Wi-Fi Calling … Hello, hello, can you hear me?
Managing Director, Service Provider Architecture, EMEAR
Service Providers, Mobility, Thought Leadership
Wi-Fi calling (also known as Voice over Wi-Fi or Voice over WLAN) is a handy new feature that is now available on Apple iPhones running iOS8 and smartphones on Android 5.0 Lollipop. With Wi-Fi calling built into the phones, it doesn’t need a special app, and calls are routed over Wi-Fi automatically so it’s nice and easy for users. If you can’t get a cellular signal, especially when you are inside buildings where radio waves can’t get through the concrete, steel and glass, Wi-Fi calling can be a godsend.
But there are a few of things that businesses and mobile operators need to sort out before Wi-Fi calling can really work well.
For a start, mobile operators who want to support Wi-Fi calling for iOS 8 and Android 5.0 have to deploy a secure gateway (or Evolved Packet Data Gateway, ePDG) and IMS (IP Multimedia Subsystem) to their infrastructure. Many operators have already deployed IMS or have plans to in order to support Voice over LTE.
For consumers, routing calls over a home Wi-Fi network or public hotspot will work OK as long as the network isn’t too busy. But for business users, where a more robust system is required, there’s more work for the IT department to do before good quality voice over Wi-Fi in the workplace can be delivered.
Most enterprise Wi-Fi networks haven’t been built for voice calls. If you have a Wi-Fi network in your office, it’s most likely more than adequate for people connecting wirelessly from their desks, but if you start walking around with your wireless device, you could soon find your Wi-Fi call dropping. This could be lack of coverage, especially in areas where your IT department didn’t ever envisage the need to provide Wi-Fi – like stairwells, corridors or even in the toilets!
Moving from the vicinity of one Wi-Fi access point to another could also cause your voice call to drop unless your network supports seamless roaming. And voice applications need stronger Wi-Fi signal coverage compared to the majority of data-only applications. And if you are using Wi-Fi calling from a busy public Wi-Fi hotspot, you could be finding it hard to hear what your caller is saying.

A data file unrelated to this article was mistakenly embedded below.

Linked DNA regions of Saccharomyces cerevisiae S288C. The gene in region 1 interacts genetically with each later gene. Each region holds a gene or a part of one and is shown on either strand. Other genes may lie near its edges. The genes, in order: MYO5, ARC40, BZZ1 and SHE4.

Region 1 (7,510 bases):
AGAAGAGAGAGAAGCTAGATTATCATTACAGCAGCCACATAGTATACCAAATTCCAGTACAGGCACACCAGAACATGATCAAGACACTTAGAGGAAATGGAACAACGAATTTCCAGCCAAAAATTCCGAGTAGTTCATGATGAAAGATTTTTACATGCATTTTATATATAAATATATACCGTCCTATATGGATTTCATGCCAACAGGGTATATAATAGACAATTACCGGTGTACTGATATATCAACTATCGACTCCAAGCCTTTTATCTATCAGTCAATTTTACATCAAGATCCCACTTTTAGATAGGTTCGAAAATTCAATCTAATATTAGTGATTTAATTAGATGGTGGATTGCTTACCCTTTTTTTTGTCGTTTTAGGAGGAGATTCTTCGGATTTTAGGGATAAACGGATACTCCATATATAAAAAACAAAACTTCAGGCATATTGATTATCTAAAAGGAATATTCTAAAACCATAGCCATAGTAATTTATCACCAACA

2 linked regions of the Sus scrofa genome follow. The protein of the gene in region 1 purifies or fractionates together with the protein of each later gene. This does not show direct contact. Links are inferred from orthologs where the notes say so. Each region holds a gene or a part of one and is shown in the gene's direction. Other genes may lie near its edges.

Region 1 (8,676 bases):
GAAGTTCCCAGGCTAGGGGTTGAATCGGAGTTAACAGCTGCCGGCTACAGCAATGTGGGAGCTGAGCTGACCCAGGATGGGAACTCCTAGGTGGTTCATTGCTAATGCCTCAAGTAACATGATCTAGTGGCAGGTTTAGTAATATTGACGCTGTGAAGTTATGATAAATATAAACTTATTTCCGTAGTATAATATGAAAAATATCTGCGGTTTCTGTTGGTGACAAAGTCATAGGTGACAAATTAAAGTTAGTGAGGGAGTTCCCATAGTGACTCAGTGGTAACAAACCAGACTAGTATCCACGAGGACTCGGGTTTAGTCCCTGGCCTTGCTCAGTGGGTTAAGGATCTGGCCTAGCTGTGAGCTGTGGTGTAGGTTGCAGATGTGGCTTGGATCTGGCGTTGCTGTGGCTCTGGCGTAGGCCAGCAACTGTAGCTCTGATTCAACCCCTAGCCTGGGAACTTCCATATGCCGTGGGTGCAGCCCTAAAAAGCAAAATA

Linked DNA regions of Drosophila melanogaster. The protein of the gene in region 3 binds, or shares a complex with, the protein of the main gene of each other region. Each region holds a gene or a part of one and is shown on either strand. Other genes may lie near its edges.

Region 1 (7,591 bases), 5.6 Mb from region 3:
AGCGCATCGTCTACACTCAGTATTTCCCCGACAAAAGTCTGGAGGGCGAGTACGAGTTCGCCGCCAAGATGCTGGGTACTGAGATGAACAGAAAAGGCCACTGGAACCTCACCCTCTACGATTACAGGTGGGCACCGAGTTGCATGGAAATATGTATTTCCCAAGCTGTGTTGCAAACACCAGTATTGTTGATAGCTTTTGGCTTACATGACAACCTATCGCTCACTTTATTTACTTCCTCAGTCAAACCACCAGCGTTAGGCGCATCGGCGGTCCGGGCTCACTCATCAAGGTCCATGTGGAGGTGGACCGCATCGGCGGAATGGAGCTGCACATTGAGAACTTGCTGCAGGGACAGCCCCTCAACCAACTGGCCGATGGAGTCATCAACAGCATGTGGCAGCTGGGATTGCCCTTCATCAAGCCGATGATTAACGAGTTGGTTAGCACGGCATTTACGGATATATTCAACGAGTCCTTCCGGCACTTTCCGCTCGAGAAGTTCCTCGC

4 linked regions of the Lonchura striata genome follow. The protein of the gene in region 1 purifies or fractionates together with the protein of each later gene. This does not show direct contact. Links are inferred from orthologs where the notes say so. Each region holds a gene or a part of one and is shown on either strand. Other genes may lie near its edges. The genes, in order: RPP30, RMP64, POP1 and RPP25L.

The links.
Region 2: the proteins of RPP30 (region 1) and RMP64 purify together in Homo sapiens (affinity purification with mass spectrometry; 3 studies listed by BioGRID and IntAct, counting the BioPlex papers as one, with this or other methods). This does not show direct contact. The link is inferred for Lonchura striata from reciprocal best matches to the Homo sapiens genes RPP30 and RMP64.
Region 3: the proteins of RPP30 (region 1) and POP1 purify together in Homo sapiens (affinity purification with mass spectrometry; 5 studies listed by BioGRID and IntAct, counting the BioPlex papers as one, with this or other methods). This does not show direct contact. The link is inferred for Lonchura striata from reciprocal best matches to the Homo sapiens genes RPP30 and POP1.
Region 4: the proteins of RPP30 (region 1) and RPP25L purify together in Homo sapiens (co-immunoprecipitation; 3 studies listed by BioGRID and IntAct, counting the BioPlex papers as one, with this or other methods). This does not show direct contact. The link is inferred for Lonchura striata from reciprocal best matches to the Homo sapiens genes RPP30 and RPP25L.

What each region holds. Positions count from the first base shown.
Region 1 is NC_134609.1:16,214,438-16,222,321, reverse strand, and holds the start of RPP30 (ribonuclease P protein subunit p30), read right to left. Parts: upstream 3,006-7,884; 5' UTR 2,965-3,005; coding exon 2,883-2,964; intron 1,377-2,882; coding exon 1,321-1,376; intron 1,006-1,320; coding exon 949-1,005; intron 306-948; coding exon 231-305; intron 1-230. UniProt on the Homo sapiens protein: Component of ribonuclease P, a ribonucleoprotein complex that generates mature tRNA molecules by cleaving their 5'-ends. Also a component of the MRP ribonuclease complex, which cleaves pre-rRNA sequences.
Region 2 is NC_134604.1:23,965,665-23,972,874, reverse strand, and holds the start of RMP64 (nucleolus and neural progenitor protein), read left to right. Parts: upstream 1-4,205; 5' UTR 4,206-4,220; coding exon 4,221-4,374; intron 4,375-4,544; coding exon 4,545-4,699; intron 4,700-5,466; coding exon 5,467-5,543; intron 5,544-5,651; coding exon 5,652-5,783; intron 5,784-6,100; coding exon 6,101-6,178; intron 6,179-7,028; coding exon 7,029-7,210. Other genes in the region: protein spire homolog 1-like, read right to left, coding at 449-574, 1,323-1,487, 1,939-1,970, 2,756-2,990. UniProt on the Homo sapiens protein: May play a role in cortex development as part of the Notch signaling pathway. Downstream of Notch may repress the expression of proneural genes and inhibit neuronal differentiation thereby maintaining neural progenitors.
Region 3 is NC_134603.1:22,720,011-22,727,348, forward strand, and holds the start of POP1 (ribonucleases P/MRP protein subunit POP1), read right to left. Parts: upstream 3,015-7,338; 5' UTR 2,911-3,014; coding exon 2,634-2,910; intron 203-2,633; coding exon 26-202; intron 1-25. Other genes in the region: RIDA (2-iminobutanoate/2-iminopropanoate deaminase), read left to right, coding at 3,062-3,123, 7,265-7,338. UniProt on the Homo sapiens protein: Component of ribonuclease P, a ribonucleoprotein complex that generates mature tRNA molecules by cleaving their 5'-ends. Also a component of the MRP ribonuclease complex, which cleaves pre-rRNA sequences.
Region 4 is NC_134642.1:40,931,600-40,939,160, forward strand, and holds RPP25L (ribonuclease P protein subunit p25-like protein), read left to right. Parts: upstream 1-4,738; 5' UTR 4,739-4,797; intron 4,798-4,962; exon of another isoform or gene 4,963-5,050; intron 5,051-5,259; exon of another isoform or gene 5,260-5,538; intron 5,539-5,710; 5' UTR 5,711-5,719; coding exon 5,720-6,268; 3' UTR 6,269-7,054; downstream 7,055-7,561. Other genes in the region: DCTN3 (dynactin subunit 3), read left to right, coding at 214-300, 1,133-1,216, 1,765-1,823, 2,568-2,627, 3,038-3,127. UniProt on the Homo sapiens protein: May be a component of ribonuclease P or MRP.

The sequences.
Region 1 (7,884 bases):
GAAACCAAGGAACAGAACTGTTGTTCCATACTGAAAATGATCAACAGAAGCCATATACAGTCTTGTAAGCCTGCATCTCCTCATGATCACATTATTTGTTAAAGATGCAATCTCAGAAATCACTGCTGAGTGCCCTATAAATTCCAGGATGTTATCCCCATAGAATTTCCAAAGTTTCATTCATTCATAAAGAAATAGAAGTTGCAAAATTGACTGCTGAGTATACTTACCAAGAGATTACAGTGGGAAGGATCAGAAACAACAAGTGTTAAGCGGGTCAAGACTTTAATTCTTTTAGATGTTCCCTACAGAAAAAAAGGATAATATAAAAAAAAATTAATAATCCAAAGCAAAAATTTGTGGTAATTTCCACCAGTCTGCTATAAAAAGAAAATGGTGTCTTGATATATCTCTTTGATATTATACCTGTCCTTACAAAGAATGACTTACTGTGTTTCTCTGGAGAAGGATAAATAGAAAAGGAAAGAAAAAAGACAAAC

IT departments will have to start taking voice over Wi-Fi into consideration when planning their next generation of Wi-Fi networks. Apart from Wi-Fi coverage and roaming, the handset has to establish a secure connection before a Wi-Fi call can be established. Enterprise IT teams may need to review their security policies to enable this new feature.
Ultimately, the real outcome we want is to make mobile access ubiquitous and seamless, so that uses don’t need to know if they are connected via Wi-Fi or cellular networks. Mobile operators see the deployments of small cells, miniature, low power versions of cell towers, into more indoor locations as part of this solution. We will also see them integrating their carrier Wi-Fi services with their cellular macro and small cell networks so that subscribers can get the best quality for voice and data anytime and anywhere.
Building Wi-Fi calling into the mobile device is certainly an interesting development. But for mobile users in the enterprise to take advantage of it, CIOs will need to understand the impact of voice on their mobile infrastructure.
Related announcement: Cisco Universal Wi-Fi helps Operators deliver High Definition Voice and Data over Wi-Fi